A long time ago in pre-internet days I came across an old photograph of a doll of Felix the Cat surrounded by strange machinery (Google it).
VALERIA PISANI AND HER LAUGH IN TEN PRODUCTIONS
Valeria Pisani unfastened all but one of his shirt buttons and placed the palms of her small hands on his chest. His skin was white, like a Rossetti. She ran her palms down, over the shadows of his ribs until his shirt gaped to the last button. Then she stepped back. She said, ‘What was your name again?’ She noted his body tighten. Until she spoke the only sound was Nico's voice turning softly on the record player. It was a first press record, hard to get your hands on she had said as he took it from the sleeve. The thick red curtains, the dark wood vanity table: all the things in her room were old. Nicholas opened his mouth and closed it again. Valeria Pisani laughed and undid the final button of his shirt. The only thing she wanted to get her hands on was his skin.
THE PURPLE DEATH
‘Here was the treasure, a treasure impossible to describe because the assortment of miscellaneous objects in the drawer had been so far stripped of their original function, so charged with symbolism that what remained looked merely like old junk – empty aspirin bottles, metal rings, keys, curling-pins, all worthless rubbish, save to the eye of the initiate.’
(Jean Cocteau, Les Enfants Terribles)
AN UNTELEVISED EMERGENCY
There was a woman once with straggly black hair and battered Clarks trainers who received daily letters from the debt collectors that she left in the shared hallway, unopened. Her name, which I read off those letters, was Ellen Tyler. Being smashed to smithereens until they went away. Well, we made friends again, Banny and I, but it might have been the blood loss or perhaps the alarm that had started and would not stop squealing though we couldn’t find it. The fire alarm we broke up after three false accusations and after that there was no doubt it was coming from somewhere else. Soon it was time for the football so I allowed that we could watch it, hoping the adrenaline would block out the noise. After all, Banny was bleeding more heavily than At the time, I was dangerously in love with her, though as far as I knew she had never given me a second thought. She did not think about me every time she opened the front door, did not dream about laying her neat hands on my crinkled smoked-out face, did not imagine us in swimsuits holding hands on sunset beaches, did not, most probably, know my name.
WAVEFORM TRANSMISSION VOL.4
ARMIN RAZNAHAN: So I’d spent some time think about the intersection between ideas around reproduction and transformation and evolution and, I guess, they all seem to be related somehow, to me – and biology, and the work you create. And I don’t know whether you had had any thoughts, or whether the magazine theme had triggered any reflections in your mind.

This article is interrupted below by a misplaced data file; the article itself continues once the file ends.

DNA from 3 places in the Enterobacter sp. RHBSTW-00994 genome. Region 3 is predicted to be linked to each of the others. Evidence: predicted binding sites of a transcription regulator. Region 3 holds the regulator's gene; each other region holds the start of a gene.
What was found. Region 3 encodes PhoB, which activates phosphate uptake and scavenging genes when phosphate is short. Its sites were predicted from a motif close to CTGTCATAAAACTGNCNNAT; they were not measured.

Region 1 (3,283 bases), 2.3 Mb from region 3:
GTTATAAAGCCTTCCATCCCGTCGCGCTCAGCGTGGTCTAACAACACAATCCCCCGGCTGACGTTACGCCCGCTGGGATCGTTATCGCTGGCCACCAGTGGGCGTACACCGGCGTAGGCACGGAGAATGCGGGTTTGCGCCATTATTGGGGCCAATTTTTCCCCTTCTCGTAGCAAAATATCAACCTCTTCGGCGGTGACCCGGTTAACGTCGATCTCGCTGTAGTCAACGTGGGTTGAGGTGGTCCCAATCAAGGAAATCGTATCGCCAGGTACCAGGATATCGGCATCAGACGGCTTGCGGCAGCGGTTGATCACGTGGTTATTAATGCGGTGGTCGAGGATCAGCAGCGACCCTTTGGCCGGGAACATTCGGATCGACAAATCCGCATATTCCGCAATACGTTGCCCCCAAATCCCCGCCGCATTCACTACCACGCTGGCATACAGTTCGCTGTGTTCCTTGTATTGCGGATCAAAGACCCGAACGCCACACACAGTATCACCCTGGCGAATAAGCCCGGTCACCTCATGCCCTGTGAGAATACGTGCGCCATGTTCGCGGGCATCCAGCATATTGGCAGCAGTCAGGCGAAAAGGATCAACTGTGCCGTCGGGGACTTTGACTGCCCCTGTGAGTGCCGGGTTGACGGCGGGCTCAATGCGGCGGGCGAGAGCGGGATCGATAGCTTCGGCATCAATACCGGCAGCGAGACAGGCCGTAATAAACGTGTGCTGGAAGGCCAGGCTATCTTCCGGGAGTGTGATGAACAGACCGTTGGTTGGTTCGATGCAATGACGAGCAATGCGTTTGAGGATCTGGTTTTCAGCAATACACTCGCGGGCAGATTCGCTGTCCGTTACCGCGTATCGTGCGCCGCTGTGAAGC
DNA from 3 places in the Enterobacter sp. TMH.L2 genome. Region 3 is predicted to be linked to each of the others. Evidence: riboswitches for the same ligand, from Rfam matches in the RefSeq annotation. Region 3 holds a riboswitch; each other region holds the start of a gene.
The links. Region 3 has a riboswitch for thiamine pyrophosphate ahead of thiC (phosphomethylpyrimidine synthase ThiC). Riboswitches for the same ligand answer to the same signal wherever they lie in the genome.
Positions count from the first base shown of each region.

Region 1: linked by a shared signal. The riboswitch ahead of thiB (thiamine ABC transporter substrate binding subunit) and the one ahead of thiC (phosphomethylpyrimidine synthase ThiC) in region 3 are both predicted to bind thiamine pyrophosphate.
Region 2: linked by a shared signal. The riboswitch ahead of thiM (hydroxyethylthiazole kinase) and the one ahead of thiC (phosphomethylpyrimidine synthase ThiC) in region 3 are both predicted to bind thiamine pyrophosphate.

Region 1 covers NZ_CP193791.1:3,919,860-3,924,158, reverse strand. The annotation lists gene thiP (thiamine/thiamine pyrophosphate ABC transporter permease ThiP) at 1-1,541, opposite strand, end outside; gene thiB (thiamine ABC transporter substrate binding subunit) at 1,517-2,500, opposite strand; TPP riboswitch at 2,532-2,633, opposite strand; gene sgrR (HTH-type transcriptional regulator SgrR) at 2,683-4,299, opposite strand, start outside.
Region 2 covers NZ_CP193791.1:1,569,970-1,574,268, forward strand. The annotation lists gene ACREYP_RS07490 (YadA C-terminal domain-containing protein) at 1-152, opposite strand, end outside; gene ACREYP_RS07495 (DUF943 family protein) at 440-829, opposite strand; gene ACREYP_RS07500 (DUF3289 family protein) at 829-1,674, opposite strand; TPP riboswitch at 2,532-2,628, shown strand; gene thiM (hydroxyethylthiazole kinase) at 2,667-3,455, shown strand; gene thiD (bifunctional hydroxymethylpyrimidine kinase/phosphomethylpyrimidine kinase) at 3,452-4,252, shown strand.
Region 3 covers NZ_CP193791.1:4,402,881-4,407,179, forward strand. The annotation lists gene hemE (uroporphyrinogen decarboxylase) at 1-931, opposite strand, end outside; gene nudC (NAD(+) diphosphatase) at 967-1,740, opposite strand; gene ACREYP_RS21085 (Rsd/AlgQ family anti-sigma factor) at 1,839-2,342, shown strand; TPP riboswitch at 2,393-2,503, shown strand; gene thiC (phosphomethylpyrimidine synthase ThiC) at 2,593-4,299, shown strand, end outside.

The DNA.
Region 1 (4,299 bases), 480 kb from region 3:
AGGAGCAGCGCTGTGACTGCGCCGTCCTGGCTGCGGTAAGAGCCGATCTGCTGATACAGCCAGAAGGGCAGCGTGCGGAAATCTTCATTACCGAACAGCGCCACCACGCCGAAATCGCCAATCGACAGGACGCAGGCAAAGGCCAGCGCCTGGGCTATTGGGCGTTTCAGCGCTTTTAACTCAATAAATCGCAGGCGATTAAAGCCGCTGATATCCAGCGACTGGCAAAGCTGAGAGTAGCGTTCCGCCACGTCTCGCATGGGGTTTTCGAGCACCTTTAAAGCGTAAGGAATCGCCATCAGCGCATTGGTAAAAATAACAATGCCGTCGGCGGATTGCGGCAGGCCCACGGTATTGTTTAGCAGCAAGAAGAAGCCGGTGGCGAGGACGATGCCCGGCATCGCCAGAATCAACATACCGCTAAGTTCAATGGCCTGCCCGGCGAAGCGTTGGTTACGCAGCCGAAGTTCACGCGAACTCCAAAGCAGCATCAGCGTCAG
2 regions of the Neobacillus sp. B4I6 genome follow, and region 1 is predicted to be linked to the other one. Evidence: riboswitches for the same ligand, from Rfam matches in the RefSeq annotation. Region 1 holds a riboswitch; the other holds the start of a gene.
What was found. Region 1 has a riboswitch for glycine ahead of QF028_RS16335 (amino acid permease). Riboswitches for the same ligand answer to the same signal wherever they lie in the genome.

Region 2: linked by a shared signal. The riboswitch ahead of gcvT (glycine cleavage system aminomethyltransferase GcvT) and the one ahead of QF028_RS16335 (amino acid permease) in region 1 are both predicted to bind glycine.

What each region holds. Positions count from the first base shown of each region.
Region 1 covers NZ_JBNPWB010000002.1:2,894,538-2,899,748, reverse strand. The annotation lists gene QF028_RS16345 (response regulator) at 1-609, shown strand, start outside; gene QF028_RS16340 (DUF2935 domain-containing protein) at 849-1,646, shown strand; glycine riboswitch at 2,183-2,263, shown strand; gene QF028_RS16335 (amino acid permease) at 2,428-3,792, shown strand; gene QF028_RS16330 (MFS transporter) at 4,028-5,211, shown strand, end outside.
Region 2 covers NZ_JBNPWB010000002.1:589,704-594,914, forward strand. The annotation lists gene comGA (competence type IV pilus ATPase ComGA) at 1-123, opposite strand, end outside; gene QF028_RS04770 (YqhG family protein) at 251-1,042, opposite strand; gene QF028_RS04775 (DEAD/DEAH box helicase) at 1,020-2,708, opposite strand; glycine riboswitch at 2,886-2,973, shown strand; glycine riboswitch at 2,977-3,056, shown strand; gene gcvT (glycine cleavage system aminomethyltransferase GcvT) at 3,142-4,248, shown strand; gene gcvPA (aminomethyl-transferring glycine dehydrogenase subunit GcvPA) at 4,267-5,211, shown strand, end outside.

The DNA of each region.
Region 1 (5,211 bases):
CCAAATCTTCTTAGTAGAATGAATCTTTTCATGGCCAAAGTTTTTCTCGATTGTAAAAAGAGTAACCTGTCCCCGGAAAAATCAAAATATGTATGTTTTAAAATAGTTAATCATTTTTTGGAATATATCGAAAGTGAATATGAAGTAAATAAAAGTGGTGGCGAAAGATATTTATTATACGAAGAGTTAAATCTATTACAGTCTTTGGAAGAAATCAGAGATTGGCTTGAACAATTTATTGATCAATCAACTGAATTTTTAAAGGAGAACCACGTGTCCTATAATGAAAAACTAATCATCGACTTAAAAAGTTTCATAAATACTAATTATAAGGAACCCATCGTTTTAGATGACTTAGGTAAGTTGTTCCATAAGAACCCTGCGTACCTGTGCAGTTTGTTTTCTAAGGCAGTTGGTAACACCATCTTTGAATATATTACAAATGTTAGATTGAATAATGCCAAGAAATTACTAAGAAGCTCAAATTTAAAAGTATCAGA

JEFF MILLS: Well, I mean, I mean, um, you know, creating music or art, I think you have a very similar sense, from the idea of creating something from nothing – that there must be some design pattern or some type of thought about something for practical reasons or, I guess, some type of moral connection for the listener. There is a certain amount of, I guess, characteristic type designing I suppose, that goes with it, and...
AR: You mean the intentional act of creating is there, in a purely artistic sense, or in science?
JM: Yeah, in a certain sense intentional. But then, you know, characteristics...In other words, I play certain keys, as opposed to hitting other keys and I tend to do that by habit and my character by the setting that I’m trying to put myself. And it comes out as, you know, people recognise it as a certain, as a particular style I suppose. So yeah, I mean, in a non-descript way, yeah I suppose it can be similar.
It’s 1am and I speak my first few words, speaking to myself in here. Breathing quietly, keeping my voice low. This string of knotty words emerges. I press buttons and slide up four faders, and get these processes in motion. Things can start happening. The tangles start to tingle. This equipment at my fingers begins to work. The equipment, patched up with several ages of tape.
A man walked past my flat today. I heard him first; he was shouting. There was no response to his stentorian tones. I’ve been researching the phone voice and was intrigued as to whether that’s what I was hearing. I raced to another window. Through ample spring leaves I discerned that indeed he was yelling into a device. I tried to imagine his voice existing elsewhere simultaneously – his anger reproduced belowsome other tree. I wondered if the person on the other end was shouting back, their voices not just here and there, but alongside each other and in between. How do I picture the cellular voice: as pixelation, vibratile; as a cloud of bats at dusk – diffuse and converged, flickering.